Compared to end-of-January water levels at 20 reservoirs for which levels were reported last month and this month, reported end-of-February water levels were lower at 4 reservoirs, higher at 7 reservoirs, and about the same as at the end of January at 9 reservoirs. For the 22 reservoirs with measurements reported at the end of February, water levels were below normal target pool or spillway level at 3 reservoirs, above normal target pool or spillway level at 13 reservoirs, and at about full pool level at 6 reservoirs.
Major Reservoirs. Compared to water levels at the end of January, at the end of February the water level at Lake Shelbyville was 5.1 feet lower, Carlyle Lake was 1.9 feet lower, and Rend Lake was 0.7 feet higher. At the end of February, Lake Shelbyville was 1.2 feet above the winter target level, Carlyle Lake was 0.3 feet above the winter target level, and Rend Lake was 2.6 feet above the spillway level.
Great Lakes. Current month mean and end-of-month values are provisional and are relative to International Great Lakes Datum 1985. The February 2023 mean level for Lake Michigan was 578.8 feet. The monthly mean level one year ago (February 2022) was 579.2 feet. The long-term average lake level for February is 578.4 feet, based on 1918–2021 data. In this period of record, the lowest mean level for Lake Michigan for February occurred in 1964 at 576.1 feet, and the highest mean level for February occurred in 2020 at 581.5 feet. The month-end level of Lake Michigan was 578.7 feet. All values are provided by the U.S. Army Corps of Engineers Detroit District.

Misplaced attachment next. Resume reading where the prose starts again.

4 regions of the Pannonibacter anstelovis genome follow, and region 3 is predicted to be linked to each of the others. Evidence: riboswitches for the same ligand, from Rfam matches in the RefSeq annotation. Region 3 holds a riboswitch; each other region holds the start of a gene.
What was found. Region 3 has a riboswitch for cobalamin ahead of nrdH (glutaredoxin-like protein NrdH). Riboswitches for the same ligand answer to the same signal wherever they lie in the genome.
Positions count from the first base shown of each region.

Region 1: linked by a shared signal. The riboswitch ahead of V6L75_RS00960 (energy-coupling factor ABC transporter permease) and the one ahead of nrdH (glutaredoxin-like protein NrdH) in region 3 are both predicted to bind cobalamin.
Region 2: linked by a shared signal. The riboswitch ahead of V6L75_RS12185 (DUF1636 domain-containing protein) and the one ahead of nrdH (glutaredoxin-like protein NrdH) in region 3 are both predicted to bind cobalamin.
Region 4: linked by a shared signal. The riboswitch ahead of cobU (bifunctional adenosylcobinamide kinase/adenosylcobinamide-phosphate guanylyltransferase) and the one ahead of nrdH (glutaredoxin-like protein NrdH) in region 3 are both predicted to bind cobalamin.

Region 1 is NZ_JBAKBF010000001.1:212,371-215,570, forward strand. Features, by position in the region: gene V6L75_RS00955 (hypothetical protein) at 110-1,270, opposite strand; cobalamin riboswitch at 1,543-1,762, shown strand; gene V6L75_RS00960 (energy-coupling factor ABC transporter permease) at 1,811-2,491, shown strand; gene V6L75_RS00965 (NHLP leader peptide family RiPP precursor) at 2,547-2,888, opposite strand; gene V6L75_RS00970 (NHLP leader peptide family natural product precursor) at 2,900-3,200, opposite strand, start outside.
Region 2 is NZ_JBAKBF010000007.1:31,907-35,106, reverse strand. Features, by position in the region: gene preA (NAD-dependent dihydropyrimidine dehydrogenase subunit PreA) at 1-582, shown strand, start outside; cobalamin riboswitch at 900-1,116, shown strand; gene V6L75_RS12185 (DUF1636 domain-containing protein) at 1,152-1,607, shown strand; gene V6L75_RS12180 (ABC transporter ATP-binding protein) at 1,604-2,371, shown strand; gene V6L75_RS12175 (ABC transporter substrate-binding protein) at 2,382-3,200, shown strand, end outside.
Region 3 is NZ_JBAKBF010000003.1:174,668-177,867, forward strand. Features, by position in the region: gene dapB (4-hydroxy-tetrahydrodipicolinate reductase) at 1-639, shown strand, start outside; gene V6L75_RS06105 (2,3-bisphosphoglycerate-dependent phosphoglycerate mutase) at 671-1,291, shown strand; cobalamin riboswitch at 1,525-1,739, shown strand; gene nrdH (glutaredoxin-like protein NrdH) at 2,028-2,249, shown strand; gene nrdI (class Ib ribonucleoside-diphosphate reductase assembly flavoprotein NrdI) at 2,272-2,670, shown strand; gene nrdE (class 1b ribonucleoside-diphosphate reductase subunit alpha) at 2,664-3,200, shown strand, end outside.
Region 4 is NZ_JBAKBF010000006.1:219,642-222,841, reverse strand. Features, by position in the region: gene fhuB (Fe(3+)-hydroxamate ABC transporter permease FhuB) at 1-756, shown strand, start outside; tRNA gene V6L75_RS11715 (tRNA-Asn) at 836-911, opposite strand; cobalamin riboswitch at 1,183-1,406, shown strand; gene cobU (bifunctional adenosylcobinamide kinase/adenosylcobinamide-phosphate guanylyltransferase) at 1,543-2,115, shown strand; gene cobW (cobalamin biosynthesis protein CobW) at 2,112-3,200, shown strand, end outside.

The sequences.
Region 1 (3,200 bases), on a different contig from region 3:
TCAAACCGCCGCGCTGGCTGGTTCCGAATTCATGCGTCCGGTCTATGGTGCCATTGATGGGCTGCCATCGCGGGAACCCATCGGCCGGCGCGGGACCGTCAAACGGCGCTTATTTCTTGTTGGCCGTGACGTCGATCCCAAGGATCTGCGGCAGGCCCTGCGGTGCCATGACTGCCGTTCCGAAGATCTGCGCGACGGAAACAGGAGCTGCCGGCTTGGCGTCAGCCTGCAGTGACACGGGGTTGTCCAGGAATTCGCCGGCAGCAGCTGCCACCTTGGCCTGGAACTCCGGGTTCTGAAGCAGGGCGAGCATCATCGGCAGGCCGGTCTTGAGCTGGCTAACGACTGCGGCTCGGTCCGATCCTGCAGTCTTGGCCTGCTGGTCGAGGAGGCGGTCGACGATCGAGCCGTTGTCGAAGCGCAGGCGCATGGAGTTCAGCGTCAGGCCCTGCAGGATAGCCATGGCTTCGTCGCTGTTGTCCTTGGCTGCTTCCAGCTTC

Groundwater Information (Jennie Atkins)
Water tables rose at 18 of the 25 monitored wells in February, ending the month 2.35 feet on average above January levels (Table 4).
The Perry (Pike County) well stopped its decline in February, rising 12.78 feet during the month. Similar but smaller increases occurred at other west-central wells; Good Hope (McDonough County) rose 7.33 feet and Monmouth (Warren County) rose 4.30 feet.
Wells averaged 0.76 feet above last year’s average level. Increases at the northern wells continued with the Freeport (Stephenson County) well rising 6.08 feet in February and ending the month 13.32 feet higher than in February 2022. Mt. Morris (Ogle County), Fermi Lab (DuPage County), and DeKalb (Dekalb County) wells ended the month with water levels higher than last year’s levels.
Wells averaged 0.97 feet above the 15-year average and 1.30 feet above the period of record.
Data sources for the IWCS include the following:
CPC - Climate Prediction Center, https://www.cpc.ncep.noaa.gov/index.php
ISWS - Illinois State Water Survey, https://www.isws.illinois.edu
MRCC - Midwestern Regional Climate Center, https://mrcc.purdue.edu/
NCEI - National Centers for Environmental Information, https://www.ncei.noaa.gov
NWS - National Weather Service, https://www.nws.noaa.gov
SPC - Storm Prediction Center, https://www.spc.noaa.gov
USACE - U.S. Army Corps of Engineers, https://www.lre.usace.army.mil
USDM - U.S. Drought Monitor, https://droughtmonitor.unl.edu
USGS - U.S. Geological Survey, https://waterdata.usgs.gov/il/nwis
WARM - Water and Atmospheric Resources Monitoring Program, https://www.isws.illinois.edu/warm